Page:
Saturday, September 27, 2014

Obscuring Domestic Violence

Apparently NFL players who abuse their wives or girlfriends should move to Massachusetts if they want a better chance keeping their horrific behavior secret.

On August 30 a young lady was assaulted after midnight Saturday on Hobart Lane, located just off the UMass campus, a street predominantly populated by UMass students. 

She walked into the UMass Police Station with her brother to report the incident and they contacted Amherst Police who have jurisdiction.

No arrest was made, and that's pretty much the end of the story.

Two weeks ago, however, APD did arrest two individuals for domestic violence, and one of them even assaulted a police officer causing physical injury.  But apparently our taxpayer funded police can't ever release their names.

Every reputable journalist I know (and I know a lot) routinely redacts victims names, or even details that could lead to exposing their identity.

By making it harder to expose the (alleged) perpetrators of these despicable acts, we only encourage their continuation.

Click to enlarge/read


Walter Graff said...

It's a tough call Larry. The DV is a system with many holes, unfair laws, and abuse within it's own ranks. For the courts it is BIG business mostly funded by the federal government and states do not want to lose that money.

Most believe absolute anonymity is best for both parties involved as DV is much more complicated scenario than simply a man or woman physically or psychologically abusing their partner a few times.

Outing a perpetrator is not going to shame that person into stopping as DV is more a deep seated condition. It is the equivalent of printing the names of a drunk, hooker, or a John. It will not stop deep-seated behavior, nor deter it.

Walter Graff said...

"...a young lady was assaulted after midnight Saturday on Hobart Lane, she walked into the UMass Police Station with her brother to report the incident and they contacted Amherst Police who have jurisdiction.
No arrest was made, and that's pretty much the end of the story."

This is a report of assault, not a case of domestic violence.

Larry Kelley said...

I think date rape or sexual assault is considered "domestic violence".

And since we have few details to go on, hard to tell how to categorize this.

Which is kind of my point.

Walter Graff said...

You said a female reported assault on Hobart Lane. Was she on a date? Was she raped? More detail to what occurred might be in order for the reader. Should there have been an arrest? Would the fact that no arrest was made seem odd, or is there is substance to her story and a named perpetrator? Seems the police did not find cause based on what you state.

Just saying that the perpetuation that most all violence in relationships is always male on female is deeply entrench in our society but very false. To include this story of an assault with little detail in a story that is titled "Domestic Violence" only perpetuates myths and further obscures the truth about domestic violence.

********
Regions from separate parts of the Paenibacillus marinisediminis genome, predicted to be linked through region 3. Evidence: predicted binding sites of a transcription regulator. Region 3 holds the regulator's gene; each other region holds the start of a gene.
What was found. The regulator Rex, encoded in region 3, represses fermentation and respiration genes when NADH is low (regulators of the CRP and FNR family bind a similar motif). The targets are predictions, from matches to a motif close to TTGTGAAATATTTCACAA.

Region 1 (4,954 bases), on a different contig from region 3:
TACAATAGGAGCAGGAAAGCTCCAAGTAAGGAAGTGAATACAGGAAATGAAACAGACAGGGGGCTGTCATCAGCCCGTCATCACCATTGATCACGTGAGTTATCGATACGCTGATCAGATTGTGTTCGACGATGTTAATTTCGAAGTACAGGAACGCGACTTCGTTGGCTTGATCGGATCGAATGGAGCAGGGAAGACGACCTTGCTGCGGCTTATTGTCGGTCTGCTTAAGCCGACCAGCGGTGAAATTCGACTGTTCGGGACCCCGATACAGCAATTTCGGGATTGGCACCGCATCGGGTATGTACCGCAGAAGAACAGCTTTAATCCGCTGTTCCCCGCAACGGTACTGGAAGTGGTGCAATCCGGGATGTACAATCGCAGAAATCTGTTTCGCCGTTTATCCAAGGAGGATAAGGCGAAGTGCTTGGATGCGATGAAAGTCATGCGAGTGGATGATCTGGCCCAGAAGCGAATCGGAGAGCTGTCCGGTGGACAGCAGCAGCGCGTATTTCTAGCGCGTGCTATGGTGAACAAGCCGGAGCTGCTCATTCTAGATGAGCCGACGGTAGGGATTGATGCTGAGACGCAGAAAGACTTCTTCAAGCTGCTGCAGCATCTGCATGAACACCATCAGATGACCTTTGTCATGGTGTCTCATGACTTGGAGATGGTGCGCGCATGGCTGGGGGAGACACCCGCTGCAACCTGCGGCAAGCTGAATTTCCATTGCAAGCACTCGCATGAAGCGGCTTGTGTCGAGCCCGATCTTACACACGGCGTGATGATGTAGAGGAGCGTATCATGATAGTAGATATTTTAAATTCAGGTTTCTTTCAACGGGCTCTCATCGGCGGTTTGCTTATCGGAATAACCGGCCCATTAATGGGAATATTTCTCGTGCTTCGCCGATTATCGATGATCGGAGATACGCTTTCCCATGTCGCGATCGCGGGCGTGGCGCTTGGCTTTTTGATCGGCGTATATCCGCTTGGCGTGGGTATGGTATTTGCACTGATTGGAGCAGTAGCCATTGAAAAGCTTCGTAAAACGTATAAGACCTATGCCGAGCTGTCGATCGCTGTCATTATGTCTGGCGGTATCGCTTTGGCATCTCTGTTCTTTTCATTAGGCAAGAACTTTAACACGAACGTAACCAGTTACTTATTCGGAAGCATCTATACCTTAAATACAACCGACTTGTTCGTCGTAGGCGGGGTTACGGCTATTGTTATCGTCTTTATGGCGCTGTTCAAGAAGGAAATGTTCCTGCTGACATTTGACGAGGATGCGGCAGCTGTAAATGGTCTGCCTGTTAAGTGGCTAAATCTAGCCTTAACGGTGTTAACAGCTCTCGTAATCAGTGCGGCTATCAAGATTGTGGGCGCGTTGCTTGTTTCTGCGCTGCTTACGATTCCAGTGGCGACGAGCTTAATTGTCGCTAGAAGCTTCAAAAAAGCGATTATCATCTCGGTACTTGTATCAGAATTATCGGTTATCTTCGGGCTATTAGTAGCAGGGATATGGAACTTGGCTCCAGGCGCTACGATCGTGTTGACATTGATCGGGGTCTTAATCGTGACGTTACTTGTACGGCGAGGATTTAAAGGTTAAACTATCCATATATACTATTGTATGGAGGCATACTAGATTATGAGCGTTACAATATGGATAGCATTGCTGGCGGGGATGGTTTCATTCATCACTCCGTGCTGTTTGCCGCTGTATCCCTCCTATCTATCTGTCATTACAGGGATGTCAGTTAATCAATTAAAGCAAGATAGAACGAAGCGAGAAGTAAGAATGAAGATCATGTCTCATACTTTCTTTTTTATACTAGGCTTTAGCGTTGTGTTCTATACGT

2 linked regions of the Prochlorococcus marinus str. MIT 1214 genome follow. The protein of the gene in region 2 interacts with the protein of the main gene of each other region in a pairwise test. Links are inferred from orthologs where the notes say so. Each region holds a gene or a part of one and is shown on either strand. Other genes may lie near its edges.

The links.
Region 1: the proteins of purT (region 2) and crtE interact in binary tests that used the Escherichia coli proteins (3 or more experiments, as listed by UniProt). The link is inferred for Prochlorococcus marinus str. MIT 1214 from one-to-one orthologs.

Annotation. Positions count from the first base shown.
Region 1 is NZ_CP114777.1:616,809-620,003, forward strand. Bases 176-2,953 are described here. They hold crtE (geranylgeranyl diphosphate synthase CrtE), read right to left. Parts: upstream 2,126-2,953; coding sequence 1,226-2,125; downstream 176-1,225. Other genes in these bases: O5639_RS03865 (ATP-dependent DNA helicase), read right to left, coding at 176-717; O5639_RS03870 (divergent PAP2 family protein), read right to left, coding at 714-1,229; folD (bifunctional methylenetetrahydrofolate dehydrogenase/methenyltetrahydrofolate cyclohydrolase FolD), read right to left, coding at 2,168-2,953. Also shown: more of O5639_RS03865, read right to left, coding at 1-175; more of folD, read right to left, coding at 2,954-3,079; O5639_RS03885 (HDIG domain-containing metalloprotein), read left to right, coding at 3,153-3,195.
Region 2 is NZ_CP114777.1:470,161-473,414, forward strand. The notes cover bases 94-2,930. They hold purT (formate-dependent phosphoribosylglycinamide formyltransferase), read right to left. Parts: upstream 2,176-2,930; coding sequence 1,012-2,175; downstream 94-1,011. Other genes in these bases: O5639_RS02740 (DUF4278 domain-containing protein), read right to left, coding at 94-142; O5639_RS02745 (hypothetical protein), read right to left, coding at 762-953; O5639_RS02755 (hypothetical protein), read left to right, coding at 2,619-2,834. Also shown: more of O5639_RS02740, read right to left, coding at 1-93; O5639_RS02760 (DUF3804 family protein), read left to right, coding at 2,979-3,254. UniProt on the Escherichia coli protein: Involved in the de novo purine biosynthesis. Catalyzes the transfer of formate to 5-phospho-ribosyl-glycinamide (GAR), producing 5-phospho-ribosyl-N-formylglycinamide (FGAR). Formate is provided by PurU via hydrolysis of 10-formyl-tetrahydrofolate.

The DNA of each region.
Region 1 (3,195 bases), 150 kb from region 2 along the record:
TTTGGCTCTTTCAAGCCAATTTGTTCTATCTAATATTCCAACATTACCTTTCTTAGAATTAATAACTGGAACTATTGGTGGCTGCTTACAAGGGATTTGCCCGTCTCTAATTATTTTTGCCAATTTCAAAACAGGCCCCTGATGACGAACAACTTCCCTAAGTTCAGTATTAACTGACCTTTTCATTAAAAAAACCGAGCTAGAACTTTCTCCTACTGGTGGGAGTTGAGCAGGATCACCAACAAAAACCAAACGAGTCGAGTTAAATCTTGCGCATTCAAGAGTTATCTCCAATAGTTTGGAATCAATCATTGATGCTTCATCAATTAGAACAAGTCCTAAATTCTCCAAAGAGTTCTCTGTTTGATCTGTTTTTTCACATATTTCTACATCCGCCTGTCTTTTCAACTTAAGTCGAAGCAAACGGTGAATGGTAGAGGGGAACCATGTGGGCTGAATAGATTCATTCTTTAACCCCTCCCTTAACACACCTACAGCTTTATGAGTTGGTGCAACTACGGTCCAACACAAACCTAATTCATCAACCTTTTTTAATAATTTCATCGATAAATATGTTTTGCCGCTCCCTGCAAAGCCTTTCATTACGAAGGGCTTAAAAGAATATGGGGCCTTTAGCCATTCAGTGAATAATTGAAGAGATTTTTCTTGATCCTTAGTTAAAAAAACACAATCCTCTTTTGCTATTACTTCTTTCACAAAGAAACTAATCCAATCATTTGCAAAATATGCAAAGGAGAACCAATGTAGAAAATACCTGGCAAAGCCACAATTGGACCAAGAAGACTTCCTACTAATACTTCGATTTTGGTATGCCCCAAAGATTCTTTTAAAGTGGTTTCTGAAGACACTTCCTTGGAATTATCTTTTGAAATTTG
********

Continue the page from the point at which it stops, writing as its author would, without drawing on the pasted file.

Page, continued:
Domestic violence is a huge business for state courts that is funded by the federal government so simply releasing names is not going to happen anytime soon.

Larry Kelley said...

I tried to get more details of the incident for my readers but hit a solid brick wall.

The Mass Newspapers Publishers Association is concerned because now incidents like that will never see ANY light of day.

While I have no concerns about the Amherst Police Department, I do worry about smaller departments with not as much training.

How do citizens know if their local PD is handling these kinds of cases properly if no charges are brought and no details are ever released?

Walter Graff said...

Domestic violence is physical, sexual, verbal, or emotional abuse between present or former intimate partners or family members. Domestic violence can occur between domestic partners, parents and children, siblings, or extended family members.

Date rape, which you do not imply here, only that a female was assaulted, is not considered domestic violence on its own.

Walter Graff said...

And how do we know that if arrests are made, and a story is published that the police ARE doing the right thing. Some states have laws related to domestic violence that says one of the two parties in a DV incident MUST be arrested regardless of evidence. Massachusetts does NOT have such a law but police officers in this state are routinely told they must arrest one of the two parties, and do just that, even in the town of Amherst. That is violation of a persons constitutional rights but it happens in Mass every day.